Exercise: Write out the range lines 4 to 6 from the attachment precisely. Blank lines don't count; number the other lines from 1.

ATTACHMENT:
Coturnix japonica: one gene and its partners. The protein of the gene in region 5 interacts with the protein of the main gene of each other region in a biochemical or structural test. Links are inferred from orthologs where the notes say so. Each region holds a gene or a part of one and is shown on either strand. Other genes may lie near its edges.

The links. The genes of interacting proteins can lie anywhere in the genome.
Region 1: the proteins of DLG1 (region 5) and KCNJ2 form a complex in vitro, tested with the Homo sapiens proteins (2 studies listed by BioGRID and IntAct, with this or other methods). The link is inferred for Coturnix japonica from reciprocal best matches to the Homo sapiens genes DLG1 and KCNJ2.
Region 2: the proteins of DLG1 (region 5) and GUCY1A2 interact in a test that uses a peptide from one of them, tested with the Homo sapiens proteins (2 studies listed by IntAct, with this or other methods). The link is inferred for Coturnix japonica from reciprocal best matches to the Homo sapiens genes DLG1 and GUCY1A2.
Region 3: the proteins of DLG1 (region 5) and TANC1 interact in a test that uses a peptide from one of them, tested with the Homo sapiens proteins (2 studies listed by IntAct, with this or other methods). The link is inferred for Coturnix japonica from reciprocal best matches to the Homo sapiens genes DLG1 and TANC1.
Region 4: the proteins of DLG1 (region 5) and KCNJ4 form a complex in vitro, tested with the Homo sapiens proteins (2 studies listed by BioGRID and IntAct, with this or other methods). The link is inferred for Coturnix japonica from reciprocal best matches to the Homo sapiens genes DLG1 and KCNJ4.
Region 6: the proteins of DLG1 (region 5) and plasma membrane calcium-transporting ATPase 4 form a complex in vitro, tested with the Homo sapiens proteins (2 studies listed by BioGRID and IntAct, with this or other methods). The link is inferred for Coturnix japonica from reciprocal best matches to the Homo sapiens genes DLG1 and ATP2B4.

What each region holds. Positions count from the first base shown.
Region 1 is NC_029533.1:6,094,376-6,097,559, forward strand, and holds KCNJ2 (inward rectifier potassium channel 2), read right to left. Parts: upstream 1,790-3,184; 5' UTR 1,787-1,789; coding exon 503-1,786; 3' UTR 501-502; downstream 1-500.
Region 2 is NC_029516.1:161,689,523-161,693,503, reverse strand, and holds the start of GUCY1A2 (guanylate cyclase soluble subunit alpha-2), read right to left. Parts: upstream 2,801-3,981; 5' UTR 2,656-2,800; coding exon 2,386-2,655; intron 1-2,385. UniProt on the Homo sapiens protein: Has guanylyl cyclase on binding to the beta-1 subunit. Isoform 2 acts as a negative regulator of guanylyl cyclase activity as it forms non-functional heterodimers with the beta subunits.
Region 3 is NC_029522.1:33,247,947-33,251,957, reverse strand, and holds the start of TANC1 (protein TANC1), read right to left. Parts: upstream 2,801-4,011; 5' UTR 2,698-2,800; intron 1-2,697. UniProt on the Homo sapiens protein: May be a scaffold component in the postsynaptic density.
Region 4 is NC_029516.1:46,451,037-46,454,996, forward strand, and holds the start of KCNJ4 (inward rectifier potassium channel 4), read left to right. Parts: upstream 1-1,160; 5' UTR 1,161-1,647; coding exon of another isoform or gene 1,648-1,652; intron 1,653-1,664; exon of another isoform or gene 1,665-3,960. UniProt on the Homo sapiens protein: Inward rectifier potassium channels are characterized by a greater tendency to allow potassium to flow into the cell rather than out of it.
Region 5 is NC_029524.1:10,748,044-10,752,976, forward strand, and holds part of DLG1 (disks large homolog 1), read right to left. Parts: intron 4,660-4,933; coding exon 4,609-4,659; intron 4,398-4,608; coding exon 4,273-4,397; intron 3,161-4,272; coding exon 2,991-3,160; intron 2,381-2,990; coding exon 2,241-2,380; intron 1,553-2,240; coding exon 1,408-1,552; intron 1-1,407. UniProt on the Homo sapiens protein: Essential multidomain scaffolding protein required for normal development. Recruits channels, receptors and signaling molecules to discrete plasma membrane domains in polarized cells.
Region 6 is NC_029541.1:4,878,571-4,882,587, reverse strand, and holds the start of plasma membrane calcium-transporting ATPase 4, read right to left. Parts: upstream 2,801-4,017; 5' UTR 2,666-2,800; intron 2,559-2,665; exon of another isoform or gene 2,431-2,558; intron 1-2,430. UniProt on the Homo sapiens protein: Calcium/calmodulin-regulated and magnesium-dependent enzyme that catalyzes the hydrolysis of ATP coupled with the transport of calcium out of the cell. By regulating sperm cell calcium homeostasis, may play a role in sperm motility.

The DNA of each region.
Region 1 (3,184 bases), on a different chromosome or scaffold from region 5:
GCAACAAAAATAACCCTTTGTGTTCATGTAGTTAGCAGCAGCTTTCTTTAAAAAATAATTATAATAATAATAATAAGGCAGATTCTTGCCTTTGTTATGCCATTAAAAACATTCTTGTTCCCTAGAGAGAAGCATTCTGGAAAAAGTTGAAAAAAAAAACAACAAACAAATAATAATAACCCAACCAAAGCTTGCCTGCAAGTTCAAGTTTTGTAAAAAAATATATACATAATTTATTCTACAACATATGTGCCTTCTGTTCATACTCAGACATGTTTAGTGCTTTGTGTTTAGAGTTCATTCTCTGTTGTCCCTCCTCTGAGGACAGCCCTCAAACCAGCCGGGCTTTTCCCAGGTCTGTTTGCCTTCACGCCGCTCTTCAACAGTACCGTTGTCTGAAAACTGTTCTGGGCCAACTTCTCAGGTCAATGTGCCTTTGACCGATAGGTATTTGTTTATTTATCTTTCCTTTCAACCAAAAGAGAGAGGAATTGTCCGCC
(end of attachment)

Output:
Region 2: the proteins of DLG1 (region 5) and GUCY1A2 interact in a test that uses a peptide from one of them, tested with the Homo sapiens proteins (2 studies listed by IntAct, with this or other methods). The link is inferred for Coturnix japonica from reciprocal best matches to the Homo sapiens genes DLG1 and GUCY1A2.
Region 3: the proteins of DLG1 (region 5) and TANC1 interact in a test that uses a peptide from one of them, tested with the Homo sapiens proteins (2 studies listed by IntAct, with this or other methods). The link is inferred for Coturnix japonica from reciprocal best matches to the Homo sapiens genes DLG1 and TANC1.
Region 4: the proteins of DLG1 (region 5) and KCNJ4 form a complex in vitro, tested with the Homo sapiens proteins (2 studies listed by BioGRID and IntAct, with this or other methods). The link is inferred for Coturnix japonica from reciprocal best matches to the Homo sapiens genes DLG1 and KCNJ4.